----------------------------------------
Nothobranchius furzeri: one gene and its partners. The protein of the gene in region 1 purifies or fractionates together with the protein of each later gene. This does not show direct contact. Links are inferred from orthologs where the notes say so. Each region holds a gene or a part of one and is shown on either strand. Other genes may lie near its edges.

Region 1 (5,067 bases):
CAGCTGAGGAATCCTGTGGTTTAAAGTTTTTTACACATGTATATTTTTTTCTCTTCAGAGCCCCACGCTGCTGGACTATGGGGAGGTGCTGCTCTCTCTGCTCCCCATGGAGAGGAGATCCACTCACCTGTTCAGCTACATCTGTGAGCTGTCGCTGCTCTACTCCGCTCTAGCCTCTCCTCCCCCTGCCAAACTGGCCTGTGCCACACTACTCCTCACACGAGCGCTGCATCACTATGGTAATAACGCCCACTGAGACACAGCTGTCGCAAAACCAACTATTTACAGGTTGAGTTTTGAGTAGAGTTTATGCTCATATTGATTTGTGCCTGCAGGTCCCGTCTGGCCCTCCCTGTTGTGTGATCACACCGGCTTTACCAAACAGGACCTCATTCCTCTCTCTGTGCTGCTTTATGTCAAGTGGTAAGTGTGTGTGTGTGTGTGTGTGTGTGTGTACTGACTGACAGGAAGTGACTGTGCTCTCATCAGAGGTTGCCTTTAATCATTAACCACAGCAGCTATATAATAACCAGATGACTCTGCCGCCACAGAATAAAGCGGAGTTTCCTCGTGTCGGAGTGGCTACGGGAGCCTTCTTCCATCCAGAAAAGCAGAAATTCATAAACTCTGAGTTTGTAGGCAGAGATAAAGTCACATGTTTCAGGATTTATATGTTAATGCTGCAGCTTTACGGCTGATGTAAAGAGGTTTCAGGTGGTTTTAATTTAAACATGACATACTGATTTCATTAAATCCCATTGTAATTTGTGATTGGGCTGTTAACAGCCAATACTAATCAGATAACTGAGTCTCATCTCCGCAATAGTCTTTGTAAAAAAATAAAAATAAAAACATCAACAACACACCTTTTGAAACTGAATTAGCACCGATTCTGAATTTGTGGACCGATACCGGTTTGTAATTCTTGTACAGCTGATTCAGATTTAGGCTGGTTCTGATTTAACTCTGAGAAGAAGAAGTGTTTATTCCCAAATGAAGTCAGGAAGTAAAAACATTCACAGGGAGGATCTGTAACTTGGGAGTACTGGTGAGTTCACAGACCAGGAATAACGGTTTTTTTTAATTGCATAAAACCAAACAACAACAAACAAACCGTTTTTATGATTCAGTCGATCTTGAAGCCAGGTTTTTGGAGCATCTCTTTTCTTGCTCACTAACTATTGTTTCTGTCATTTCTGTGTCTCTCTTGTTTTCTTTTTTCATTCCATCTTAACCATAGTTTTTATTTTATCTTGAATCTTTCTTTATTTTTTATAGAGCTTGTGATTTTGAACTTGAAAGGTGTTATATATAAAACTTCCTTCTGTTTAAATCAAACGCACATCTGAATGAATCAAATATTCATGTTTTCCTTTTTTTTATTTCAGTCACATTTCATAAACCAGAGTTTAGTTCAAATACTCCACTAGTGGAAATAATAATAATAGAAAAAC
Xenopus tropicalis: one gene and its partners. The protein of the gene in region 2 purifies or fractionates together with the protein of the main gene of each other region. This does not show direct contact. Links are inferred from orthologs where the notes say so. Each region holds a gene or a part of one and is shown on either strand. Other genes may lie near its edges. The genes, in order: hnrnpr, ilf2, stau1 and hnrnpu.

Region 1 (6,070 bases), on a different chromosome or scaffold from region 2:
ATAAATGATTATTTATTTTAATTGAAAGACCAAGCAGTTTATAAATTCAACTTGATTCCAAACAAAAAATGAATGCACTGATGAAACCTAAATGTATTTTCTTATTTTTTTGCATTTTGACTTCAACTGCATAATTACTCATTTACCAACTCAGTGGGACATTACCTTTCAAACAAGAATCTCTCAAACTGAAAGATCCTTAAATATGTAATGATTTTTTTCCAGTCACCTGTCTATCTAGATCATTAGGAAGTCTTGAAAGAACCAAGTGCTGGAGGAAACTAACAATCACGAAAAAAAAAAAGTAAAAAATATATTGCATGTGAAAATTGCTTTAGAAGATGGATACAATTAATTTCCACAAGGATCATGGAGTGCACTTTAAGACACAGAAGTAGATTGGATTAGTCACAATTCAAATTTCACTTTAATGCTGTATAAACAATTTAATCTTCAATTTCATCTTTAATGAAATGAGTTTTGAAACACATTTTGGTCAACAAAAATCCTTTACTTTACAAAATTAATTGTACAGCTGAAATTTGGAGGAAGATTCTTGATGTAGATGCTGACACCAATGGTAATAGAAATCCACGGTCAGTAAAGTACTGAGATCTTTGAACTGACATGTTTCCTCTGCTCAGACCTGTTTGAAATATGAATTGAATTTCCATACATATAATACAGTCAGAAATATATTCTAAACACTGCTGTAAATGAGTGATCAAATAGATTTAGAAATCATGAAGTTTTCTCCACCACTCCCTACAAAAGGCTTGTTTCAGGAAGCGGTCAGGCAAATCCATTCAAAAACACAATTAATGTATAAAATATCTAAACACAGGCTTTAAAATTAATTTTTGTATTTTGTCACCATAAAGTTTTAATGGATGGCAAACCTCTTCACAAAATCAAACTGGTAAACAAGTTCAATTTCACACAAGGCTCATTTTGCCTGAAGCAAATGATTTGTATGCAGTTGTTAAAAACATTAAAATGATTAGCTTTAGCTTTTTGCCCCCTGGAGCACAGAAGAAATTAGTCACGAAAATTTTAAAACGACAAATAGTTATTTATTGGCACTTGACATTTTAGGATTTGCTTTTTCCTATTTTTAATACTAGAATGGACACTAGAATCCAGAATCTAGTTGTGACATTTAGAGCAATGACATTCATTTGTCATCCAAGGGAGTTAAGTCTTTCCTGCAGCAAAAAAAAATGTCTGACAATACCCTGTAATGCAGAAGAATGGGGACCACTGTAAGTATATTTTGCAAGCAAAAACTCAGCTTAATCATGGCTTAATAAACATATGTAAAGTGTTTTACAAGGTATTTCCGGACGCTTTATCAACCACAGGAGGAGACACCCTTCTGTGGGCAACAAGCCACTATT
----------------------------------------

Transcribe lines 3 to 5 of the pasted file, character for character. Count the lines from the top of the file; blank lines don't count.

CAGCTGAGGAATCCTGTGGTTTAAAGTTTTTTACACATGTATATTTTTTTCTCTTCAGAGCCCCACGCTGCTGGACTATGGGGAGGTGCTGCTCTCTCTGCTCCCCATGGAGAGGAGATCCACTCACCTGTTCAGCTACATCTGTGAGCTGTCGCTGCTCTACTCCGCTCTAGCCTCTCCTCCCCCTGCCAAACTGGCCTGTGCCACACTACTCCTCACACGAGCGCTGCATCACTATGGTAATAACGCCCACTGAGACACAGCTGTCGCAAAACCAACTATTTACAGGTTGAGTTTTGAGTAGAGTTTATGCTCATATTGATTTGTGCCTGCAGGTCCCGTCTGGCCCTCCCTGTTGTGTGATCACACCGGCTTTACCAAACAGGACCTCATTCCTCTCTCTGTGCTGCTTTATGTCAAGTGGTAAGTGTGTGTGTGTGTGTGTGTGTGTGTGTACTGACTGACAGGAAGTGACTGTGCTCTCATCAGAGGTTGCCTTTAATCATTAACCACAGCAGCTATATAATAACCAGATGACTCTGCCGCCACAGAATAAAGCGGAGTTTCCTCGTGTCGGAGTGGCTACGGGAGCCTTCTTCCATCCAGAAAAGCAGAAATTCATAAACTCTGAGTTTGTAGGCAGAGATAAAGTCACATGTTTCAGGATTTATATGTTAATGCTGCAGCTTTACGGCTGATGTAAAGAGGTTTCAGGTGGTTTTAATTTAAACATGACATACTGATTTCATTAAATCCCATTGTAATTTGTGATTGGGCTGTTAACAGCCAATACTAATCAGATAACTGAGTCTCATCTCCGCAATAGTCTTTGTAAAAAAATAAAAATAAAAACATCAACAACACACCTTTTGAAACTGAATTAGCACCGATTCTGAATTTGTGGACCGATACCGGTTTGTAATTCTTGTACAGCTGATTCAGATTTAGGCTGGTTCTGATTTAACTCTGAGAAGAAGAAGTGTTTATTCCCAAATGAAGTCAGGAAGTAAAAACATTCACAGGGAGGATCTGTAACTTGGGAGTACTGGTGAGTTCACAGACCAGGAATAACGGTTTTTTTTAATTGCATAAAACCAAACAACAACAAACAAACCGTTTTTATGATTCAGTCGATCTTGAAGCCAGGTTTTTGGAGCATCTCTTTTCTTGCTCACTAACTATTGTTTCTGTCATTTCTGTGTCTCTCTTGTTTTCTTTTTTCATTCCATCTTAACCATAGTTTTTATTTTATCTTGAATCTTTCTTTATTTTTTATAGAGCTTGTGATTTTGAACTTGAAAGGTGTTATATATAAAACTTCCTTCTGTTTAAATCAAACGCACATCTGAATGAATCAAATATTCATGTTTTCCTTTTTTTTATTTCAGTCACATTTCATAAACCAGAGTTTAGTTCAAATACTCCACTAGTGGAAATAATAATAATAGAAAAAC
Xenopus tropicalis: one gene and its partners. The protein of the gene in region 2 purifies or fractionates together with the protein of the main gene of each other region. This does not show direct contact. Links are inferred from orthologs where the notes say so. Each region holds a gene or a part of one and is shown on either strand. Other genes may lie near its edges. The genes, in order: hnrnpr, ilf2, stau1 and hnrnpu.

Region 1 (6,070 bases), on a different chromosome or scaffold from region 2: